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published Feb 2014
Rails-to-Trails Conservancy (RTC)
Transportation connects people and places. It provides access to jobs, education, shopping and recreation. More than one-quarter of all trips we make are less than a mile — an easy walking distance — and nearly one-half of all trips are within three miles — an easy biking distance. Yet, we make more than 78 percent of these short trips by car.
published Oct 2019
American communities today are at a crossroads. For the past 70 years, the automobile has been the dominant mode of transportation and has received the lion’s share of federal and state transportation investment. Engineers have prioritized maximum car throughput and free-flowing speed or level of service as markers of transportation efficiency and success. Now, communities across America are looking for ways to strike a better balance so that residents might have more transportation choices and a higher quality of life. Multimodal transportation systems that prioritize human-centered mobility are in high demand.
published Feb 2020
American Trails Staff
The best answer that you will get for how wide a trail should be is “It depends.”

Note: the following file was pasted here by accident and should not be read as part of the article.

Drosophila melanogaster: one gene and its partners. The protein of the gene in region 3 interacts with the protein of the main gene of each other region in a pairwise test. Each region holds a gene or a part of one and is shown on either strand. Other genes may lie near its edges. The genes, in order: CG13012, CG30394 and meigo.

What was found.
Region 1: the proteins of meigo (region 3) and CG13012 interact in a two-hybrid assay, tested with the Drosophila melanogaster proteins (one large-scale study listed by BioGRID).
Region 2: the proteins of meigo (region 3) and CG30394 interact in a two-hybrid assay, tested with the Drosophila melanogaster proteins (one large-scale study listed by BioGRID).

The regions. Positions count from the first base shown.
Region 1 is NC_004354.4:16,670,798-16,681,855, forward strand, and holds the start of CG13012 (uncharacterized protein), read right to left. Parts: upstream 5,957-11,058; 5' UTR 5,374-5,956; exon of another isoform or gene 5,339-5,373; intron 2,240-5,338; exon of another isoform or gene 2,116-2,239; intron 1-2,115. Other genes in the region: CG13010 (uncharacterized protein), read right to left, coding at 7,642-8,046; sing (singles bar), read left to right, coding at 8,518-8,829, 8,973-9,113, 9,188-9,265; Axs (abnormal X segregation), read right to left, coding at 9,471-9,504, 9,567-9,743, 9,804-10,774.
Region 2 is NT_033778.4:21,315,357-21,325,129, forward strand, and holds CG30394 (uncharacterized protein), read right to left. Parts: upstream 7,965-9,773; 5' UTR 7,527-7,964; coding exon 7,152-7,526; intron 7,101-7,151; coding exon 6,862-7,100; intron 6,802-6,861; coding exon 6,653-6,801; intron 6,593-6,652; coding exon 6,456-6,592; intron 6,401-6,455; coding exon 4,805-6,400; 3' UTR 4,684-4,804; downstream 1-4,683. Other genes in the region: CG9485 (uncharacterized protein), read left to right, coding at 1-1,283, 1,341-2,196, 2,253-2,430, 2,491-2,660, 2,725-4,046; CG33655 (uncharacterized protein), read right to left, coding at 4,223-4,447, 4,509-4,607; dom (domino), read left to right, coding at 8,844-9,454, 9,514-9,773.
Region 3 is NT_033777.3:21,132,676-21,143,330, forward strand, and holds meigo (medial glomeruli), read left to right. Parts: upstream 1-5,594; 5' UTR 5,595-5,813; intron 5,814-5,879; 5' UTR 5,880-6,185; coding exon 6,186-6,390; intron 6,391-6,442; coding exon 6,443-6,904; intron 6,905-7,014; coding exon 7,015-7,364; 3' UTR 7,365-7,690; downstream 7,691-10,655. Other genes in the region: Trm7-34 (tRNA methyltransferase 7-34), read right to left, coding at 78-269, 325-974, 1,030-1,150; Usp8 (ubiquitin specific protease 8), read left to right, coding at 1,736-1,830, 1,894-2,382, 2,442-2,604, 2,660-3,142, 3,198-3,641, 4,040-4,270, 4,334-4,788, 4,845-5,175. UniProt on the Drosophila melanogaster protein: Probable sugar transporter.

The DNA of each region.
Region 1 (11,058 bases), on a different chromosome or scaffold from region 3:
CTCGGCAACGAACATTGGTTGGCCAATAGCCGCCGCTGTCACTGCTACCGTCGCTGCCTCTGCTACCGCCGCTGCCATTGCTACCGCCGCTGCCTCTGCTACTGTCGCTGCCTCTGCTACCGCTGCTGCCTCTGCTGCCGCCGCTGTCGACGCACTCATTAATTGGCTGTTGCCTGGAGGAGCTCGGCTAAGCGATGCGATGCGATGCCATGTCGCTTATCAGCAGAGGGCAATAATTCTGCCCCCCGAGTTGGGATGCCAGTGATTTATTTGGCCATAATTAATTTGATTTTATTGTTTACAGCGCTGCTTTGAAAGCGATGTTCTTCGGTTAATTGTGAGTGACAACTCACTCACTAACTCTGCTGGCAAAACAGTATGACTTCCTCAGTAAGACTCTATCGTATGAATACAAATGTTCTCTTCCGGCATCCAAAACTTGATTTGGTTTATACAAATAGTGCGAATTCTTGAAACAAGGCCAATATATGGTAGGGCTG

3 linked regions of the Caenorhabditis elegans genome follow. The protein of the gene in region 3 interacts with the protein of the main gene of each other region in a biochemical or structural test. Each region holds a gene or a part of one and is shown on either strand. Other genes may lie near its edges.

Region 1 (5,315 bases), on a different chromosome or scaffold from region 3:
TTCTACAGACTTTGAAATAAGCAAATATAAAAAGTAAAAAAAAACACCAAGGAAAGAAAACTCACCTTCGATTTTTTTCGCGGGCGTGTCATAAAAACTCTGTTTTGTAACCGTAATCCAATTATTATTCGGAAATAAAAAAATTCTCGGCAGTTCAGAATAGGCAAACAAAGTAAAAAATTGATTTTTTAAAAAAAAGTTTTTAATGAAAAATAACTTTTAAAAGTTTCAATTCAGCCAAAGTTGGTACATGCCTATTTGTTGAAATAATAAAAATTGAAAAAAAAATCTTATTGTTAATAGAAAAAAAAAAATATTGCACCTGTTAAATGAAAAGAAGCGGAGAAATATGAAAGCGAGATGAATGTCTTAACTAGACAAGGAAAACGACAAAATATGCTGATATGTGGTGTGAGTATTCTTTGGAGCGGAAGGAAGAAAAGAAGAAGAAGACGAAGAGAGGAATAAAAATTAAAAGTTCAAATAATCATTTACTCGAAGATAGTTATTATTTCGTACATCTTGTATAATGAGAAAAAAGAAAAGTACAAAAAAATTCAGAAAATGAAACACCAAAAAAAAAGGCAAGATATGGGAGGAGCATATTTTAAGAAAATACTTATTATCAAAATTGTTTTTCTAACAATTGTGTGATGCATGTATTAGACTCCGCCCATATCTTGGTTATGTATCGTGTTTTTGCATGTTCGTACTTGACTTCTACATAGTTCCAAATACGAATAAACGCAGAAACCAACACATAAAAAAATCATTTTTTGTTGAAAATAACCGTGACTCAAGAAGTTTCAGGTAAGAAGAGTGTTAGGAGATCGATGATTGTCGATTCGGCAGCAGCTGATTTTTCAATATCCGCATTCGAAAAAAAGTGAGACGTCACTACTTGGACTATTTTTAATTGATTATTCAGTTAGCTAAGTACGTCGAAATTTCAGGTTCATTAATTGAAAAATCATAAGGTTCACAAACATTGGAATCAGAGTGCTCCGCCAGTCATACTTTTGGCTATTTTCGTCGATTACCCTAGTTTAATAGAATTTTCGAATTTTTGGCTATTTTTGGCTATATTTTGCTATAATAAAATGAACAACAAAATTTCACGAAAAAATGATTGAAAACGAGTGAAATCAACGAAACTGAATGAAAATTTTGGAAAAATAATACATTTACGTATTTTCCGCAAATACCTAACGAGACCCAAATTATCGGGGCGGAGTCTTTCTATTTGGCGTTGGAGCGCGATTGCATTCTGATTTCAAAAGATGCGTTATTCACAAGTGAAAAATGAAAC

published Aug 2018
Encouraging different types of users to share the trail is just as important on urban trails as it is on backcountry trails.
published Jul 2014
Generally there are no difficulty ratings for OHV trails.
published Nov 2019
American Trails contributor Dianne Martin shares some tips on how to safely share trails with horses.
A variety of steel-frame commercial bridges along typical multiple-use trails.
Separate trails in the same corridor provide for different activities.
published Aug 2019
Taylor Goodrich with American Trails
Let’s face it. Motorized, equestrian, biking, and hiking users do not always get along. When conflicts inevitably arise, what do we do, and how can we avoid it in the first place?
published Jun 2019
Matt Ainsley with Eco-Counter, Inc.
Until recently, user count data was collected manually through an annual volunteer effort. In 2017, however, a program in Pennsylvania took their count program to the next level by rolling out 17 automated Eco-Counters in all four corners of the state.
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